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Birkenstock Orthopaedie GMBH and Co. KG (formerly 1. Whether or not the petitioners documentary
Birkenstock Orthopaedie GMBH) vs. Philippine Stock evidence, although photocopies, are admissible
Expo Marketing Corporation in court?
15 SCRA 469 2. Whether or not the subject marks should be
allowed registration in the name of the
Petitioner, a corporation duly organized and
existing under the laws of Germany applied for various 1. The court ruled yes. It is a well-settled principle
trademark registrations before the Intellectual Property that the rules of procedure are mere tools aimed
Office (IPO). However, the applications were suspended in at facilitating the attainment of justice, rather
view of the existing registration of the mark than its frustration. A strict and rigid application
BIRKENSTOCK AND DEVICE under Registration No. 56334 of the rules must always be eschewed when it
dated October 21, 1993 in the name of Shoe Town would subvert the primary objective of the rules,
International and Industrial Corporation, the predecessor- that is, to enhance fair trials and expedite
in-interest of respondent Philippine Shoe Expo Marketing justice. In the light of this, Section 5 of the Rules
Corporation. on Inter Partes Proceedings provides that, The
Bureau shall not be bound by strict technical
On May 27, 1997, petitioner filed a petition rules of procedure and evidence but may adopt,
(Cancellation Case) for cancellation of Registration No. in the absence of any applicable rule herein,
564334 on the ground that it is the lawful and rightful such mode of proceedings which is consistent
owner of the Birkenstock marks. During its pendency, with the requirements of fair play and conducive
however, respondent and/or it predecessor-in-interest to the just, speedy and inexpensive disposition
failed to file the required 10th Year Declaration of Actual of cases, and which will the Bureau the greatest
Use (10th Year DAU) for Registration No. 56334 on or possibility to focus on the contentious issues
before October 21, 2004, thereby resulting the before it.
cancellation of such mark. Accordingly, the cancellation
case was dismissed for being moot and academic thereby In the case at bar, it should be noted that the
paving the way for the publication of the subject IPO had already obtained the originals of such
applications. documentary evidence in the related
Cancellation Case earlier before it. Under the
In response, respondent filed with the Bureau of circumstance and the merits of the instant case
Legal Affairs (BLA) of the IPO three separate verified as will be subsequently discussed, the Court
notices of opposition to the subject applications docketed holds that the IPO Director Generals relaxation
as Inter Partes Cases claiming, among others, it, together of procedure was a valid exercise of his
with its predecessor-in-interest, has been using the discretion in the interest of substantial justice.
Birkenstock marks in the Philippines for more than 16
years through the mark BIRKENSTOCK AND DEVICE. In its 2. The court ruled in favour of the petitioner.
Decision, the BLA of the IPO sustained respondents Under Section 12 of Republic Act 166, it provides
opposition, thus ordering the rejection of the subject that, Each certificate of registration shall remain
applications. Aggrieved, petitioner appealed to the IPO in force for twenty years: Provided, that the
Director General whereby in its decision, the latter registration under the provisions of this Act shall
reversed and set aside the ruling of the BLA thus allowing be cancelled by the Director, unless within one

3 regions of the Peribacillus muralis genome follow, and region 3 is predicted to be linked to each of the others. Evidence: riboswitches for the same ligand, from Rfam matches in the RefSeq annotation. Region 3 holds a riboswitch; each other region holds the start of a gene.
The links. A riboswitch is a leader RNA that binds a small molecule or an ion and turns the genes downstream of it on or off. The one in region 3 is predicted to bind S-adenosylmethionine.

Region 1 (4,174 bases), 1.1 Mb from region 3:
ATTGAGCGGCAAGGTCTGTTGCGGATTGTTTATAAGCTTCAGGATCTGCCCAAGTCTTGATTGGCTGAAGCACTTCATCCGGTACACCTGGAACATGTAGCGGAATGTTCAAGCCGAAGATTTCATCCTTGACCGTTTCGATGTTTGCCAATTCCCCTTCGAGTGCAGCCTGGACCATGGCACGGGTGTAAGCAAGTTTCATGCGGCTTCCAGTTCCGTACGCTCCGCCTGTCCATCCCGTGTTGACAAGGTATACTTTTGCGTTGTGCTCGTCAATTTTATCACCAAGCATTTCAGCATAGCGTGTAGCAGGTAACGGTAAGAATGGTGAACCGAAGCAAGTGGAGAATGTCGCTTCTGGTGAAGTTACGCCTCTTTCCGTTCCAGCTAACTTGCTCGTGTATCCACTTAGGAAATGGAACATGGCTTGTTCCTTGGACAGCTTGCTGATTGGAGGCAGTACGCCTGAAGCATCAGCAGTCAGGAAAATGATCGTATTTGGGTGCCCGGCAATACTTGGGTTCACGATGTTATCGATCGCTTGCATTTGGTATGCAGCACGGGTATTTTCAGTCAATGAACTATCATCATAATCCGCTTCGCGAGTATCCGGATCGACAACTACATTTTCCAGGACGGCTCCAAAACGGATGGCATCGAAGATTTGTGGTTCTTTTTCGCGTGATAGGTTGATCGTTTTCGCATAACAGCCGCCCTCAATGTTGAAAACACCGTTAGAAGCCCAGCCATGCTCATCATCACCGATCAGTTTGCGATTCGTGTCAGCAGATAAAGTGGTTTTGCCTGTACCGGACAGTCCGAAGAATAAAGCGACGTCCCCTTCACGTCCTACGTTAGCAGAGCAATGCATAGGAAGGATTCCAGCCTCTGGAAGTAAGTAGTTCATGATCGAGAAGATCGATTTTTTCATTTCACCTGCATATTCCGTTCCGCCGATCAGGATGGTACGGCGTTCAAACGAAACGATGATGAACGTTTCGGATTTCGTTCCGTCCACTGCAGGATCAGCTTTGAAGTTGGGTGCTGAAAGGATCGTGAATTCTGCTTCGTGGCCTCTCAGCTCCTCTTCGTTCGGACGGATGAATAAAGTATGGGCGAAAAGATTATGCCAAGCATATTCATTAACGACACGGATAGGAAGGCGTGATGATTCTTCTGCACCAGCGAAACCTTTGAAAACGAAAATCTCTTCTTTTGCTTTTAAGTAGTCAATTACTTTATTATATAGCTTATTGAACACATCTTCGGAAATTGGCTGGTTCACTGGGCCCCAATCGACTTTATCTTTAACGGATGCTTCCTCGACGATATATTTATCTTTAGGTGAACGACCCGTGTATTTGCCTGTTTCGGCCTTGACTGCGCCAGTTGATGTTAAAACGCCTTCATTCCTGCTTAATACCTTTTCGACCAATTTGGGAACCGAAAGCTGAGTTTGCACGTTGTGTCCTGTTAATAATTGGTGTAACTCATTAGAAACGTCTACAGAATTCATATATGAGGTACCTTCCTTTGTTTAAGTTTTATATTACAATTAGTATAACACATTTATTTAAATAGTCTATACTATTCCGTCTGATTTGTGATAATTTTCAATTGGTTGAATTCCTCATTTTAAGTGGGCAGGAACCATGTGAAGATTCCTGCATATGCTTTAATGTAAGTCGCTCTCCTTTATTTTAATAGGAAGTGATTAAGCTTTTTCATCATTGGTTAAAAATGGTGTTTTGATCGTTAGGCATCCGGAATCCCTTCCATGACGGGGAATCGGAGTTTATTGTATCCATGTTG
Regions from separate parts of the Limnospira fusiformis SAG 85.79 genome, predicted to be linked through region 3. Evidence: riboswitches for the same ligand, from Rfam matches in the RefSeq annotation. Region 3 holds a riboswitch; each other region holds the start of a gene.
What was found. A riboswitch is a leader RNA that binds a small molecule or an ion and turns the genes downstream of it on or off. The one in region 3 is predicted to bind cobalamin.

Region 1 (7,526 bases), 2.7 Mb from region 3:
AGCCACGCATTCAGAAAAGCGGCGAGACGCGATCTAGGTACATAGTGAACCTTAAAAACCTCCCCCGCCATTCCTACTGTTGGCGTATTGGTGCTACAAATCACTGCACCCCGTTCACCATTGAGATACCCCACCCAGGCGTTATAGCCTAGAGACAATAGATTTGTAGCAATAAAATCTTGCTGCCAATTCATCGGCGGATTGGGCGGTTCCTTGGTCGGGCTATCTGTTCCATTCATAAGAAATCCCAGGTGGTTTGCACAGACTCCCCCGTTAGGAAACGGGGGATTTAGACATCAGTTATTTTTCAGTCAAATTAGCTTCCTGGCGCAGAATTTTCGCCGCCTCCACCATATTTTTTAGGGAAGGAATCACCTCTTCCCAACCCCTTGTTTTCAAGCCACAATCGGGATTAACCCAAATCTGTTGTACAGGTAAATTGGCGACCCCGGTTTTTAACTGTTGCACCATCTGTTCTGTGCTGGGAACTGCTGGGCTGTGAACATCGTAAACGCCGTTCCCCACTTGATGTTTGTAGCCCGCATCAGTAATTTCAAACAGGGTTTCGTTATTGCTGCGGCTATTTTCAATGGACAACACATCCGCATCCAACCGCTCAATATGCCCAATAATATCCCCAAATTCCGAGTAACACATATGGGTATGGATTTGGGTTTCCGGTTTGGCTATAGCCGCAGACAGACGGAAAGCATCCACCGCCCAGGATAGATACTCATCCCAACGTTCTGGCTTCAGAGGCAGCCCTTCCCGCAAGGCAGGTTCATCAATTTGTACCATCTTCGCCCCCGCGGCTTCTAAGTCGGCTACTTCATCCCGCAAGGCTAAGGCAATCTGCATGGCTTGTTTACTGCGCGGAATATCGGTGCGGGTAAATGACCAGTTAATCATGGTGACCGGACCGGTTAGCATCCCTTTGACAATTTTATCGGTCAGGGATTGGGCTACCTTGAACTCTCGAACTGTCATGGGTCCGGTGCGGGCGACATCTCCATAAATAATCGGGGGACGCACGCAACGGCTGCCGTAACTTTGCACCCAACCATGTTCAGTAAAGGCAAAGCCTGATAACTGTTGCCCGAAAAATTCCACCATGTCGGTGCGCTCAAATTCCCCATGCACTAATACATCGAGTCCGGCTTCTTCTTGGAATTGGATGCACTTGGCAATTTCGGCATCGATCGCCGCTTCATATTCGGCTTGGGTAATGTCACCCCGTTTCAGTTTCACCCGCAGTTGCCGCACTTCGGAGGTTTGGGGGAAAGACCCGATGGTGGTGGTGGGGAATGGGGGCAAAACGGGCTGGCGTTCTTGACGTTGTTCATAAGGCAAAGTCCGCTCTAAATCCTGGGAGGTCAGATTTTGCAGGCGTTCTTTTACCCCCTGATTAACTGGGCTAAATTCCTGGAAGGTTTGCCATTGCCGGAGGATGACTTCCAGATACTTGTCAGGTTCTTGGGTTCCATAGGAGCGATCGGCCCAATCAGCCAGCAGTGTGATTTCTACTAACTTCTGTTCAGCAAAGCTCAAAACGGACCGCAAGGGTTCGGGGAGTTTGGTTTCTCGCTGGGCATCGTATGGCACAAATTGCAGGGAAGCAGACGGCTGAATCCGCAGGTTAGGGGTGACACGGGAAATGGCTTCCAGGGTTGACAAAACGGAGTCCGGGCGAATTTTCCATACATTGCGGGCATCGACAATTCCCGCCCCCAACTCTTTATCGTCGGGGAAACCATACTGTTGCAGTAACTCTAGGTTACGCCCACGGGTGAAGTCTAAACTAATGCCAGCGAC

the registration of the subject applications. year following the fifth, tenth and fifteenth
anniversaries of the date of issue of the
Finding the IPO Director Generals reversal of the certificate of registration, the registrant shall file
BLA unacceptable, respondent filed a petition for review in the Patent Office an affidavit showing that the
with the Court of Appeals. In its decision dated June 25, mark or trade-name is still in use or showing that
2010, the CA reversed and set aside the ruling of the IPO its non-use is due to special circumstance which
Director General and reinstated that of the BLA. The excuse such non-use and is not due to any
petitioner filed a Motion for Reconsideration but was intention to abandon the same, and pay the
denied by the CA. Hence , this petition to the Supreme required fee.
In the case at bar, respondent admitted that it
failed to file the 10th Year DAU for Registration
No. 56334 within the requisite period, or on or
before October 21, 2004. As a consequence, it with the Bureau of Patents, Trademarks and Technology
was deemed to have abandoned or withdrawn Transfer separate Petitions for the Cancellation of
any right or interest over the mark Registration Trademarks involving the Kennex and Pro
BIRKENSTOCK. It must be emphasized that Kennex trademarks.
registration of a trademark, by itself, is not a Kunna filed the petition on the ground that Superior
mode of acquiring ownership. If the applicant is fraudulently registered and appropriated the disputed
not the owner of the trademark, he has no right trademarks as mere distributor and not as lawful owner.
to apply for its registration. Registration merely Both the trial court and the Court of Appeals ruled in
creates a prima facie presumption of the validity favor of Kunnan.
of the registration. Such presumption, just like
the presumptive regularity in the performance of ISSUES: WON Superior, as a distributor, has true
official functions, is rebuttable and must give ownership over the trademarks.
way to evidence to the contrary. Besides, RULING: No. An exclusive distributor does not acquire any
petitioner has duly established its true and proprietary interest in the principals trademark and
lawful ownership of the mark BIRKENSTOCK. It cannot register it, unless the owner has assigned the right.
submitted evidence relating to the origin and 1. To establish trademark infringement, the following
history of BIRKENSTOCK and it use in elements must be proven:
commerce long before respondent was able to a. The validity of the plaintiffs mark;
register the same here in the Philippines. b. The plaintiffs ownership of the mark; and
Petitioner also submitted various certificates of c. The use of the mark or its colorable imitation by the